I was in London over new year, and there was one place I had to go. The British Library to see the Anglo-Saxon Kingdoms exhibition. It is stuffed with treasures, including some of the earliest works ever written and translated into English, all under one roof.
And there, in the shop, was this. I’d heard a lot about it, in fact the poems I wrote about two weeks ago drew on it, with equally fabulous rhythm and alliteration. I’d also loved Simon Armitage’s translation of the Pearl. Now, ten years after it had been published, was my chance to read his Gawain.
As the new year yawned and stretched is when this tale is meant to be told. King Arthur and his court are celebrating the twelve days of Christmas with gusto, and they want to be entertained. So did I, and I was.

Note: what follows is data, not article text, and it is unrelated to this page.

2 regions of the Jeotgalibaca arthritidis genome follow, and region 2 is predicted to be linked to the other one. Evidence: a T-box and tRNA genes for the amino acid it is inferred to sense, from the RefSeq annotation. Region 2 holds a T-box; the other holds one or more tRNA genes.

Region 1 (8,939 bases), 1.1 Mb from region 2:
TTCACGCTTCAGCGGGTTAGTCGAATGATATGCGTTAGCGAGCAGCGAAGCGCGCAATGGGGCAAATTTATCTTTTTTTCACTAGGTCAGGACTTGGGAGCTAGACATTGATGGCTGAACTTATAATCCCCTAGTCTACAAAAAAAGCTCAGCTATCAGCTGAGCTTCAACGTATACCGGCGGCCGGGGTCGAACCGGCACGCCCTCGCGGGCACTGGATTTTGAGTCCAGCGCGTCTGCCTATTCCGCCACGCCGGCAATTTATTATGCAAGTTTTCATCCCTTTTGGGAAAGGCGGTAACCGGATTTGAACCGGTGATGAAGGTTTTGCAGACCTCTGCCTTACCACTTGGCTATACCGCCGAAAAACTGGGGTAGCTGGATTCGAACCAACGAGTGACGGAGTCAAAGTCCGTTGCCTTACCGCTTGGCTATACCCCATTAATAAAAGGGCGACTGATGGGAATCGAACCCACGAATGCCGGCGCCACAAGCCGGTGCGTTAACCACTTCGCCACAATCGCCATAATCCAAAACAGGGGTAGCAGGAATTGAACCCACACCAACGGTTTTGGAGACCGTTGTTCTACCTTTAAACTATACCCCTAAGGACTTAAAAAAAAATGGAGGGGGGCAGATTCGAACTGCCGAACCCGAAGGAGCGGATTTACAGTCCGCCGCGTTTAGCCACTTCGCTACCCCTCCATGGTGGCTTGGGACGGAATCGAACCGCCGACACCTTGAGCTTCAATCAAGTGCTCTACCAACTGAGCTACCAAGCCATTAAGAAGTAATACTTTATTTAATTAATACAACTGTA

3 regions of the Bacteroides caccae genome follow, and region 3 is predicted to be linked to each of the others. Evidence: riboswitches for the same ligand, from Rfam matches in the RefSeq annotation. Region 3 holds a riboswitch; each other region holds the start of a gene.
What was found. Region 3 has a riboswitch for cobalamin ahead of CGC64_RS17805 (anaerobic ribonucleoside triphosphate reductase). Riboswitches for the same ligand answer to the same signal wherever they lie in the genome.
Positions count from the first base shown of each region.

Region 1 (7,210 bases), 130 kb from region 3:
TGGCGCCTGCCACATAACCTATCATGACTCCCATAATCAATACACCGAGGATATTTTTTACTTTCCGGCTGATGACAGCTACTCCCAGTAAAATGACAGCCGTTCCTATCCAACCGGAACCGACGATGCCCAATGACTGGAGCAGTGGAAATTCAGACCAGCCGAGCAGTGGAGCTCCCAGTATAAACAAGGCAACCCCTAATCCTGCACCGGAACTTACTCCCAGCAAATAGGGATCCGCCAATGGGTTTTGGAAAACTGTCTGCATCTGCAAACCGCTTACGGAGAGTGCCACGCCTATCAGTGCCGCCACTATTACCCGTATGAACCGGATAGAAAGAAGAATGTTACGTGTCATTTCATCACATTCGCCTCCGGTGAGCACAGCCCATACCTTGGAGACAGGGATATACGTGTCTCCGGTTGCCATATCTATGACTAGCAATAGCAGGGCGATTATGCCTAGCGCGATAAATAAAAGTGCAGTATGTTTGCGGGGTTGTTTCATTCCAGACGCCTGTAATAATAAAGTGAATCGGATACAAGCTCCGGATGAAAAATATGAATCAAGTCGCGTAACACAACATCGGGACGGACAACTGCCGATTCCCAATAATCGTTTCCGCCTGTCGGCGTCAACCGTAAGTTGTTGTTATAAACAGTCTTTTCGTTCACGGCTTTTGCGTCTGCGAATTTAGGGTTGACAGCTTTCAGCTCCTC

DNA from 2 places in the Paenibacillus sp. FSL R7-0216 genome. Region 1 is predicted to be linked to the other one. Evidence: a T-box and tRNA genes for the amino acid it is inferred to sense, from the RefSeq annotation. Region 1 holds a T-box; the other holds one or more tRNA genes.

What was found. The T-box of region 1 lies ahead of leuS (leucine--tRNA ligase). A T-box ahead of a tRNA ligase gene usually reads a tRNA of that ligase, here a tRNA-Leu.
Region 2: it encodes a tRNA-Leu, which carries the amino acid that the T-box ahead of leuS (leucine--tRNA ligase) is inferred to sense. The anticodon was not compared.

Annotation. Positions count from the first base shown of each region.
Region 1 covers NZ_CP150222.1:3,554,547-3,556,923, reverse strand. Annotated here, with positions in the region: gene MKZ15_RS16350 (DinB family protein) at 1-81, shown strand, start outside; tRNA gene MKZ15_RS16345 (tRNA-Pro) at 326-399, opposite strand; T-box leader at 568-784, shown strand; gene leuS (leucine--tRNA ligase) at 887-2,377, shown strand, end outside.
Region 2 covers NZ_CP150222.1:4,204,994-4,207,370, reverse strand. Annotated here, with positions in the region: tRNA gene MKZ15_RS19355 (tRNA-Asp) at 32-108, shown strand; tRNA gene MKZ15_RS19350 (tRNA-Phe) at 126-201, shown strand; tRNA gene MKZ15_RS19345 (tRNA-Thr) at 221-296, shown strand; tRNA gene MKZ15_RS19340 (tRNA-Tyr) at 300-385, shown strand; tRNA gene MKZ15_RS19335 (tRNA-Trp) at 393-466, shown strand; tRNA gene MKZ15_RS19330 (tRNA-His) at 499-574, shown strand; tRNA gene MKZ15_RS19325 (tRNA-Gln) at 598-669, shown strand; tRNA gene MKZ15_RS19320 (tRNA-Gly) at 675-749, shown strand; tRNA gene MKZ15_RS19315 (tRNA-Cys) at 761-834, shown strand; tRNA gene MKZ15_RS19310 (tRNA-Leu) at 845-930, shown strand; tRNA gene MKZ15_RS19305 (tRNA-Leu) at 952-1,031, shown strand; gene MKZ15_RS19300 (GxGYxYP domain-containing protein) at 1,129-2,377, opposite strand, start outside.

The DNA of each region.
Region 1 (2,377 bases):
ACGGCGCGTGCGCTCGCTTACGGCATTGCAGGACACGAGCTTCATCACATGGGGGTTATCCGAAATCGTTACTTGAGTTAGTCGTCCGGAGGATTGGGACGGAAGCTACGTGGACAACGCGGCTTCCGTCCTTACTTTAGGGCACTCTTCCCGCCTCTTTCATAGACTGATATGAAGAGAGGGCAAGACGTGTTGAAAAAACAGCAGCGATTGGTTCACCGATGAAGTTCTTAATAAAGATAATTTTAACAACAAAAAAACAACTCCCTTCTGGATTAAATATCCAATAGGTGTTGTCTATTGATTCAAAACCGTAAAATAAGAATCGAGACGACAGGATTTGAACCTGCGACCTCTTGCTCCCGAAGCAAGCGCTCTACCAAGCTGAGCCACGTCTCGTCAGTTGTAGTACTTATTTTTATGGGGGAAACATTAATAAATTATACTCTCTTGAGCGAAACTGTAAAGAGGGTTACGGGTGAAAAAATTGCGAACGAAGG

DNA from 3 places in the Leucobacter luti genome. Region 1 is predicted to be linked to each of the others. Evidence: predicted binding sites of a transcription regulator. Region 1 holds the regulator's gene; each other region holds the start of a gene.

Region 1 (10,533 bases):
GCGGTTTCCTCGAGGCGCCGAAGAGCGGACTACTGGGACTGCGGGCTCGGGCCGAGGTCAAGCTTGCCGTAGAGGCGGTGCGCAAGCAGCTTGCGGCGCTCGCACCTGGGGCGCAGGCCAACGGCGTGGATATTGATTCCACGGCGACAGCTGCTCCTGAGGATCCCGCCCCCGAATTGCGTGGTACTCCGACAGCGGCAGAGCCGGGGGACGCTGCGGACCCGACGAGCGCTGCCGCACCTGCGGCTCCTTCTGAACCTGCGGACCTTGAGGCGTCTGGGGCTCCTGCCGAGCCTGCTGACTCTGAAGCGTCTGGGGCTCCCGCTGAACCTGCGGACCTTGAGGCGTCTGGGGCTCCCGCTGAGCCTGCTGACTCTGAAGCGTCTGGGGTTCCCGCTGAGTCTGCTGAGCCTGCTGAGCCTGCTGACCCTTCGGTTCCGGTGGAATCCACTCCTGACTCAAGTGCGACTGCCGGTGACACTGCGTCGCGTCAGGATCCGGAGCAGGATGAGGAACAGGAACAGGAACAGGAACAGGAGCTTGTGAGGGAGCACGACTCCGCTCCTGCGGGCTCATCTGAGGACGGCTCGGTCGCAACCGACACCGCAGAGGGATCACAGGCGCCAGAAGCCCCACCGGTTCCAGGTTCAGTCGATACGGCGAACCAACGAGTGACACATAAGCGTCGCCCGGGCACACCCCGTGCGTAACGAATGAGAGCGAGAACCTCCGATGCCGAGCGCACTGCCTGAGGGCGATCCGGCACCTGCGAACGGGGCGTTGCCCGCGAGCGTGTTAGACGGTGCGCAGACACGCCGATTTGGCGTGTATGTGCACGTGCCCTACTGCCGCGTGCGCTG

Suddenly and dramatically, the joyful scene is shattered, as the Green Knight bursts in. Only the king himself, and then his nephew, Gawain, dare to rise to his grim challenge. The noble Gawain seems to defeat the intruder easily…
Gawain has a whole year until he faces the Green Knight again. He roams through Wales and the middle of England to find him. And the language rolls with the landscape; the text is 600 years old, but the weather doesn’t seem to have changed much in that time.
Gawain encounters the Green Knight again the next new year. Despite his best efforts to stay true to his ideals and plan for every eventuality, despite his apparent victory even, he is disappointed. As the first shine starts to wear off our own new year’s resolutions, its worth seeing how he faces his fear of failure. Until the year turns once more, and it’s time to start all over again… strengthened by stories such as these.